Hamlet Isn't Dead, a theater troupe in New York City, brings the works of William Shakespeare to life by performing all his works in the order they were written. The troupe performs the plays with a modern touch, hoping to prove to audiences that Shakespeare really is for everyone. This story is produced by NBC Learn in partnership with Pearson.
Shakespeare, and the Endurance of the Human Character
THISBE: …Full often hast thou heard my moans, for parting my fair Pyramus and me! My cherry lips have often kiss'd thy stones, thy stones with lime and hair knit up in thee.
MEGAN GREENER (Actor, Hamlet Isn’t Dead): Shakespeare requires all of you. It requires your human experience, your knowledge.
PETRUCHIO: …coy and sullen, and now I find report a very liar.
GREENER: It's for everybody. It's dirty. It's angry. It's joyful. It's wonderful.
DAVID ANDREW LAWS (Artistic Director, Hamlet Isn’t Dead): He was writing about love and hate and fear and anger and jealousy.
JAMES RIGHTMYER, JR (Executive Director, Hamlet Isn’t Dead): Right. And even more specifically, he was capturing a feeling that either everybody wants to have or has had one time and wants to have again.
PETRUCHIO: Slow-winged turtle, shall a buzzard take thee?
KATHERINA: Ay, for a turtle, as he takes a buzzard.
PETRUCHIO: Come, come, you wasp, in faith you are too angry.
KATHERINA: If I be waspish, best beware my sting.
LAWS: Hamlet Isn't Dead was founded in 2013. What we do is we are performing all of Shakespeare's works in the order that he wrote them.
RIGHTMYER: We wanted to make great Shakespeare that we knew we could do and that just means we have to do it ourselves.
DEMETRIUS: And this the cranny is, right and sinister, through which the fearful lovers are to whisper.
RIGHTMYER: Wait, wait, can we do that again? Sorry. If you just build to that, so that you’re getting really excited, and then you be more off-text I think. That’s what I meant. And then move on.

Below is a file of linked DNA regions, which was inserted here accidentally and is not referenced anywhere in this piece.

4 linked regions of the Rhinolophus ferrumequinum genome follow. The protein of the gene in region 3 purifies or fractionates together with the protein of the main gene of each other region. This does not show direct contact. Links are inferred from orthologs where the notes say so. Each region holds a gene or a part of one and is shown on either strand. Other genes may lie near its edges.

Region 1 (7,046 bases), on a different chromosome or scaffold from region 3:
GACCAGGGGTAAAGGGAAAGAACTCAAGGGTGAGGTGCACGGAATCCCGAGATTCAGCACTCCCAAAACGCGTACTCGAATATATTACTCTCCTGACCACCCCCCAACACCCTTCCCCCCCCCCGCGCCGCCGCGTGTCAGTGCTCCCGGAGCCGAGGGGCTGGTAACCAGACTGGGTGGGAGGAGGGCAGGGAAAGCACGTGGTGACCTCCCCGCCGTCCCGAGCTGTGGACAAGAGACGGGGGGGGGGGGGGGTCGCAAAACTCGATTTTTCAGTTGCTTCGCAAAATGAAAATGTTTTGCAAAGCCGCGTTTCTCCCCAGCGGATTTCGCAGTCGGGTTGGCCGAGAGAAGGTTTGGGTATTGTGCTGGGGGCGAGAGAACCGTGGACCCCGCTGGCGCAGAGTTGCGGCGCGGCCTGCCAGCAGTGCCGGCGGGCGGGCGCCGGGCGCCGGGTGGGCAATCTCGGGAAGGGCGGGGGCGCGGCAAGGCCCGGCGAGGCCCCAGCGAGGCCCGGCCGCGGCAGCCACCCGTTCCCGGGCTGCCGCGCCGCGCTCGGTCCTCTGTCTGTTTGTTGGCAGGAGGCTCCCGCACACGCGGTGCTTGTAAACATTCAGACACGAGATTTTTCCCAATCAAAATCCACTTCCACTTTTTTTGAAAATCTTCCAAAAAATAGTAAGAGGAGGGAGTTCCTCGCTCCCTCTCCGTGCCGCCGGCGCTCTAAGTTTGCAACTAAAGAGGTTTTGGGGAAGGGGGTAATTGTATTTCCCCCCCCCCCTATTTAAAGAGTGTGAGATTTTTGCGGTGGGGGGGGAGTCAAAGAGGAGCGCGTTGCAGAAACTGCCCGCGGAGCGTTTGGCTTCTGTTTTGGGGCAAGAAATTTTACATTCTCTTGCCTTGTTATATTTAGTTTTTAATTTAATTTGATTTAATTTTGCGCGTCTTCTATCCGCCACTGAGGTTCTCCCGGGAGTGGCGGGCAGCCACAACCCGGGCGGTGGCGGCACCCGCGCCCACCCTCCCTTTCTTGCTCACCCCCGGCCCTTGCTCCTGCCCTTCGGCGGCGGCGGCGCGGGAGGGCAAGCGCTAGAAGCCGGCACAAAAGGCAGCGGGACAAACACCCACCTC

PROTEUS: When I was sick, you gave me bitter pills, and I must minister the like to you.
TRAVIS KLEMM (Actor, Hamlet Isn’t Dead): We're a very audience-interactive theater company. So I really enjoy being able to have that interaction with the folks watching and bring them in a little.
MICHAEL LUCA (Actor, Hamlet Isn’t Dead): I think audiences really connect to when the actors are having fun.
THISBE: Oh sweet, oh lovely wall…
THISBE: …that stands between her father’s ground and mine.
LUCA: They're like, ‘I wanna have fun too.’ And Hamlet Isn't Dead really likes to have fun.
THISBE: Show me thy chink to blink through with mine eyne.
GREENER: What Hamlet Isn't Dead has really started honing in on is bringing out the joy and irreverence in any piece.
JULIA: A true devoted pilgrim is not weary to measure kingdoms with his feeble steps.
GREENER: And when we kind of step into the joy and involve other people in it, the joy is there, and then you can't help but get swept up in it.
JULIA: …perfection as Sir Proteus.
LUCETTA: Better forbear till Proteus make return.
LAWS: Shakespeare was writing for his audience, and he was telling them a story, and it was right at them, right for them. And we do the same thing.